He has three degrees in marketing and an extensive body of marketing research to his name, so it may seem surprising that Stephen McDaniel, assistant department head, masters advisor, and marketing professor at Texas A&M University’s Mays Business School would enjoy studying ancient civilizations in his free time. There is another side to “Dr. Mac,” as students know him: his leisure time is filled with articles about artifacts and excavation as he pursues his hobby of biblical archeology.
Steve and Nancy McDaniel outside Haifa, Israel, on the Mediterranean coast.
How does a marketing professor become involved in archeology? McDaniel says that his religious conversion is largely responsible for sparking his interest in the field. After becoming a Christian during his graduate school years at Texas A&M, McDaniel’s desire to learn more and gain empirical evidence for his beliefs inspired him to “dig deeper” into the religion. With guidance from his father-in-law (a professor of biblical archeology), McDaniel and his wife made their first trek to Israel. They toured several sites over a two-week period, including the ancient biblical city of Bethesda, where it is believed that Jesus performed miraculous works. The experience brought McDaniel confirmation that he had in fact found his “other” calling.
McDaniel says that his favorite excursion involved a visit to the Qumran caves, located between the Judean Desert and the Dead Sea in Israel. The site is the location of the discovery of the Dead Sea Scrolls, which in McDaniel’s opinion reinforce the validity of the Bible’s Old Testament scriptures as well as give evidence to the life and works of Jesus, both significant aspects of Christianity. “The scrolls show that the prophecies of Christ in the Bible were written at least a hundred years or so before he even cameâ€”things like where he would be born, how he would die, where his ministry would take placeâ€”all empirical evidence for Christian beliefs,” offered McDaniel.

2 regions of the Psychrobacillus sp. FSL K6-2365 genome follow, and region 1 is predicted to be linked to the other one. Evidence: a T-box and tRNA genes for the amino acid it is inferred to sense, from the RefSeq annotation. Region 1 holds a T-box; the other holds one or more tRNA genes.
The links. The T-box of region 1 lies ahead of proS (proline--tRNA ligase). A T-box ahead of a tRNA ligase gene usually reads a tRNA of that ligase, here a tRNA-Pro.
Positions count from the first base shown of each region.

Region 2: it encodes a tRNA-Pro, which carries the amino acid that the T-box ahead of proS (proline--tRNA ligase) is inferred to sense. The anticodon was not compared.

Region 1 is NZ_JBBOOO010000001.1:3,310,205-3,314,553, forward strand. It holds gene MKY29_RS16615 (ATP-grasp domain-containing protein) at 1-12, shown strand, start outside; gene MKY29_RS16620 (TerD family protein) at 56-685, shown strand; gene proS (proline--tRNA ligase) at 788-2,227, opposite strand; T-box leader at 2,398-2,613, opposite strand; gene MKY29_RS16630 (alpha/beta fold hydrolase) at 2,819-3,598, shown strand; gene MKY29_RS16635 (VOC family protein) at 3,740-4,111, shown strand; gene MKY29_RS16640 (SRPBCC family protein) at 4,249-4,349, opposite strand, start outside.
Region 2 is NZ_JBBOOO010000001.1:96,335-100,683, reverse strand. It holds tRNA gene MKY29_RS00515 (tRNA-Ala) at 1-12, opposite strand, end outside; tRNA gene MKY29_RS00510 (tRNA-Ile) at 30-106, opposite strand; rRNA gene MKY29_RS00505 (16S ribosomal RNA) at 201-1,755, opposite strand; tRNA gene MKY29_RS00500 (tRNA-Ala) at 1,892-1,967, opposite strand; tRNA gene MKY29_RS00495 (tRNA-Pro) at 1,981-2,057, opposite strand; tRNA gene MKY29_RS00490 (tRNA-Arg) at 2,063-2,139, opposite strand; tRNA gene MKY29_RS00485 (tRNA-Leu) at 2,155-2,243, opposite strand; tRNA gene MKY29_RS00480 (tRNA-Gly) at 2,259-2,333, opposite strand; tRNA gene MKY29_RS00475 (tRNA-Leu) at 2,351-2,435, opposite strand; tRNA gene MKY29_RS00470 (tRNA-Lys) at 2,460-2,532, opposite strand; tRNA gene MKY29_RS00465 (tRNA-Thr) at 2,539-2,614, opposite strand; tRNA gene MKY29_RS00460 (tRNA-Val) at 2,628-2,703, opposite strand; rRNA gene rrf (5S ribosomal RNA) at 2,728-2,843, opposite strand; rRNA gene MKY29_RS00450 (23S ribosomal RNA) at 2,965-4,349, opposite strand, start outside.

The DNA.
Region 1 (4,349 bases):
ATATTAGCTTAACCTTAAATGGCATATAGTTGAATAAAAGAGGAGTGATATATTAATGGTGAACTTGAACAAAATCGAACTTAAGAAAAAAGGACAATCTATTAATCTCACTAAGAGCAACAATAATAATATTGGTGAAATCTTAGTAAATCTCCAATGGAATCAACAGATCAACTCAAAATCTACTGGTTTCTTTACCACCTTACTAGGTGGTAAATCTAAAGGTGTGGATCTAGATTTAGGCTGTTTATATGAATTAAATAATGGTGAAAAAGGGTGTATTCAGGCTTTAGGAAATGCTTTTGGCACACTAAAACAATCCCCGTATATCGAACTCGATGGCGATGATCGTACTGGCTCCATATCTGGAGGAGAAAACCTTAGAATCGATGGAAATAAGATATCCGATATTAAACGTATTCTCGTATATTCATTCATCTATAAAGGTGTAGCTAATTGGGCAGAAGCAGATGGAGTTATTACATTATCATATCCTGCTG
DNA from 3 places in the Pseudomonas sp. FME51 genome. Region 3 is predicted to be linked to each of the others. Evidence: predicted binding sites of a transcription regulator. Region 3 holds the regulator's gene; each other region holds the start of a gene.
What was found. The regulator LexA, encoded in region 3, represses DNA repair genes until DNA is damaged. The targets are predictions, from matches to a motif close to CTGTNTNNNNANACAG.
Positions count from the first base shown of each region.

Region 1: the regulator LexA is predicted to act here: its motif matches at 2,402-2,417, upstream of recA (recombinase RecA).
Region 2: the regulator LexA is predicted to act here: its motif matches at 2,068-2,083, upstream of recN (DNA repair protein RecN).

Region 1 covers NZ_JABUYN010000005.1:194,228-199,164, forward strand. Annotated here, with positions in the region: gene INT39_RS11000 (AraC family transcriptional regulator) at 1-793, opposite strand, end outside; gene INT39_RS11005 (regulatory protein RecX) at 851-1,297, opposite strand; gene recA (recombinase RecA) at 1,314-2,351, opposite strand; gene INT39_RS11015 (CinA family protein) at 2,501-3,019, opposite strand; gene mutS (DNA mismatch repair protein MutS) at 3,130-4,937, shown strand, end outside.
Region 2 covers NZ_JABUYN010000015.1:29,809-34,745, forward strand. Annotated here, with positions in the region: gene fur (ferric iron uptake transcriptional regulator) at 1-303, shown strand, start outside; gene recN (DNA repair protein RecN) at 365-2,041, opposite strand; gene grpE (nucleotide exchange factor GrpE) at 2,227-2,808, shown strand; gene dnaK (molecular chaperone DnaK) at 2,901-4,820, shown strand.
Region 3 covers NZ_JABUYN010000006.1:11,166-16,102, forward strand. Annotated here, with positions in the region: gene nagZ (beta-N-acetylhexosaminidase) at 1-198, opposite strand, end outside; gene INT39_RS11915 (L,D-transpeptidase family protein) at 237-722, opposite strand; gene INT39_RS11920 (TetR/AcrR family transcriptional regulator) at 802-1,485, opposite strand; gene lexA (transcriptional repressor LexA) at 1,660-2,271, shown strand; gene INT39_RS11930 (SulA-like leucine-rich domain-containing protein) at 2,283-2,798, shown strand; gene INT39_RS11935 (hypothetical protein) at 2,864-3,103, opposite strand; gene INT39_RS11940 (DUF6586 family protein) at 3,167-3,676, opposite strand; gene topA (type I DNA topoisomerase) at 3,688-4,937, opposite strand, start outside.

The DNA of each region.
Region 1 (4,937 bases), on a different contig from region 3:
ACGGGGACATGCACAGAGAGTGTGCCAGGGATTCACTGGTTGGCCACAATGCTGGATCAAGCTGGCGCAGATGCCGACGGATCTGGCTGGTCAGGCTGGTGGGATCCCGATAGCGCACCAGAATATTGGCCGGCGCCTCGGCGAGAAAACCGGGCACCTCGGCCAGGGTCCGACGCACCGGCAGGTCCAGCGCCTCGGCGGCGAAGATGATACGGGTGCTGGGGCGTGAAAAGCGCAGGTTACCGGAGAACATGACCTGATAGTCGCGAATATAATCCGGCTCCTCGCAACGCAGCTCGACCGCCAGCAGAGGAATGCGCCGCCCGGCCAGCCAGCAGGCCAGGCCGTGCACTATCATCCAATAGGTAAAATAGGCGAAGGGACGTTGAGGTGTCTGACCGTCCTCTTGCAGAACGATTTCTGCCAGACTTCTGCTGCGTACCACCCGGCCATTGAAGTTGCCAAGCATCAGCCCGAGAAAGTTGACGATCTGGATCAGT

Steve and Nancy McDaniel at the pyramid Khufu (also known as “The Great Pyramid”) outside Cairo, Egypt.
His explorations didn’t stop there. McDaniel and his wife later visited Jericho, another well-known biblical locale. “There are a lot of things they have found at Jericho that support the Bible stories exactly. The fact that the walls did fall, and it was during a time of harvest is so intriguing. Archeologists actually found buried containers that still had remnants of food in them,” said McDaniel.
Though archeology and marketing share an emphasis on research, McDaniel says that they are two distinct subjects, and he enjoys the ability to grow in both areas. “Everybody has interests in fields that may not be their primary field of study, and this is my interest on the side. They do interact some through their investigative origins, but it’s nice to get away sometimes,” he added.
Today, McDaniel tries to fit his archeological interests into his busy schedule by reading biblical archeology journals and keeping up with current digs, as well as presenting on the topic at churches and on campus. He plans to embark on another journey to Qumran in the near future, but his duties as the marketing study abroad faculty leader has limited his archeological traveling at present.
McDaniel’s hobby has even carried over to the classroom, where he encourages students to note the importance of sound empirical research, and always remain tedious, precise, and patient in the search for information. “The more we research, the more we find,” he said.